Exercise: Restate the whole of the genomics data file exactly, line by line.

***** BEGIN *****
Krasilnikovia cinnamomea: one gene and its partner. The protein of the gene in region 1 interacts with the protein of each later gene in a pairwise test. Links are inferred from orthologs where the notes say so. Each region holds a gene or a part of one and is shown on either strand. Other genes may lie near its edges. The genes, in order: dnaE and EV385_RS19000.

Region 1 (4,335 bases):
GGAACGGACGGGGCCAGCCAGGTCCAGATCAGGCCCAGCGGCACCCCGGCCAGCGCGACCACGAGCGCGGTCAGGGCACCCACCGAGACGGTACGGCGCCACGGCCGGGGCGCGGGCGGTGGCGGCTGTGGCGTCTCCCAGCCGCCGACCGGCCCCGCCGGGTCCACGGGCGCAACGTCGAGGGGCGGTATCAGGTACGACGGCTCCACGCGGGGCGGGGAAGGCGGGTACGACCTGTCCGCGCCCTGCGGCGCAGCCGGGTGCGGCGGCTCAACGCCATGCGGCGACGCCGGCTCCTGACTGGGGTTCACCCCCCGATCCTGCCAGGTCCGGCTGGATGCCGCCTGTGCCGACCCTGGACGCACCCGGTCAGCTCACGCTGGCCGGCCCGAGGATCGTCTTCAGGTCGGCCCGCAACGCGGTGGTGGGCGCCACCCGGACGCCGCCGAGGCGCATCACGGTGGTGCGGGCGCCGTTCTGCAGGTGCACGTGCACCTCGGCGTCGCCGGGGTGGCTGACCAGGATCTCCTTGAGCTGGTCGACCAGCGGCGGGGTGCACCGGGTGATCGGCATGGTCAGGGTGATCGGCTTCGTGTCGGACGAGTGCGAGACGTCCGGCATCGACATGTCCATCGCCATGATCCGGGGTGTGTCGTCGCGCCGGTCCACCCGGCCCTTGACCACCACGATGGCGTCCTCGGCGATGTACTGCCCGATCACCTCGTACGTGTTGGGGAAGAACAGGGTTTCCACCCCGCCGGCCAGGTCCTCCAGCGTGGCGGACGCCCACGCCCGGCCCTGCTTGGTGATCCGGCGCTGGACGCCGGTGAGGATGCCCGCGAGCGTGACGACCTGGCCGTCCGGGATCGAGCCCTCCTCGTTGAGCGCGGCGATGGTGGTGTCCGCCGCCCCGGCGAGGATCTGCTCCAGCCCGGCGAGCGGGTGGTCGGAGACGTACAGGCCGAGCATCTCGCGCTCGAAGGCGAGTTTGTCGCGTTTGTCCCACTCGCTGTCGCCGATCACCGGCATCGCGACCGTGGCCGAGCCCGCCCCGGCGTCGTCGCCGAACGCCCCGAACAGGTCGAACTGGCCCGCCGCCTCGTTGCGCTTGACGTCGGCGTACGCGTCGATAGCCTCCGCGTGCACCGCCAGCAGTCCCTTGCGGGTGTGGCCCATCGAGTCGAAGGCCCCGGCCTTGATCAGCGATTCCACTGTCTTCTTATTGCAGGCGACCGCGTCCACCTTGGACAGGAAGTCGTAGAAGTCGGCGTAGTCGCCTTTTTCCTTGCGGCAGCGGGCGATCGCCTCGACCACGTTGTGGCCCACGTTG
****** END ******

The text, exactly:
Krasilnikovia cinnamomea: one gene and its partner. The protein of the gene in region 1 interacts with the protein of each later gene in a pairwise test. Links are inferred from orthologs where the notes say so. Each region holds a gene or a part of one and is shown on either strand. Other genes may lie near its edges. The genes, in order: dnaE and EV385_RS19000.

Region 1 (4,335 bases):
GGAACGGACGGGGCCAGCCAGGTCCAGATCAGGCCCAGCGGCACCCCGGCCAGCGCGACCACGAGCGCGGTCAGGGCACCCACCGAGACGGTACGGCGCCACGGCCGGGGCGCGGGCGGTGGCGGCTGTGGCGTCTCCCAGCCGCCGACCGGCCCCGCCGGGTCCACGGGCGCAACGTCGAGGGGCGGTATCAGGTACGACGGCTCCACGCGGGGCGGGGAAGGCGGGTACGACCTGTCCGCGCCCTGCGGCGCAGCCGGGTGCGGCGGCTCAACGCCATGCGGCGACGCCGGCTCCTGACTGGGGTTCACCCCCCGATCCTGCCAGGTCCGGCTGGATGCCGCCTGTGCCGACCCTGGACGCACCCGGTCAGCTCACGCTGGCCGGCCCGAGGATCGTCTTCAGGTCGGCCCGCAACGCGGTGGTGGGCGCCACCCGGACGCCGCCGAGGCGCATCACGGTGGTGCGGGCGCCGTTCTGCAGGTGCACGTGCACCTCGGCGTCGCCGGGGTGGCTGACCAGGATCTCCTTGAGCTGGTCGACCAGCGGCGGGGTGCACCGGGTGATCGGCATGGTCAGGGTGATCGGCTTCGTGTCGGACGAGTGCGAGACGTCCGGCATCGACATGTCCATCGCCATGATCCGGGGTGTGTCGTCGCGCCGGTCCACCCGGCCCTTGACCACCACGATGGCGTCCTCGGCGATGTACTGCCCGATCACCTCGTACGTGTTGGGGAAGAACAGGGTTTCCACCCCGCCGGCCAGGTCCTCCAGCGTGGCGGACGCCCACGCCCGGCCCTGCTTGGTGATCCGGCGCTGGACGCCGGTGAGGATGCCCGCGAGCGTGACGACCTGGCCGTCCGGGATCGAGCCCTCCTCGTTGAGCGCGGCGATGGTGGTGTCCGCCGCCCCGGCGAGGATCTGCTCCAGCCCGGCGAGCGGGTGGTCGGAGACGTACAGGCCGAGCATCTCGCGCTCGAAGGCGAGTTTGTCGCGTTTGTCCCACTCGCTGTCGCCGATCACCGGCATCGCGACCGTGGCCGAGCCCGCCCCGGCGTCGTCGCCGAACGCCCCGAACAGGTCGAACTGGCCCGCCGCCTCGTTGCGCTTGACGTCGGCGTACGCGTCGATAGCCTCCGCGTGCACCGCCAGCAGTCCCTTGCGGGTGTGGCCCATCGAGTCGAAGGCCCCGGCCTTGATCAGCGATTCCACTGTCTTCTTATTGCAGGCGACCGCGTCCACCTTGGACAGGAAGTCGTAGAAGTCGGCGTAGTCGCCTTTTTCCTTGCGGCAGCGGGCGATCGCCTCGACCACGTTGTGGCCCACGTTG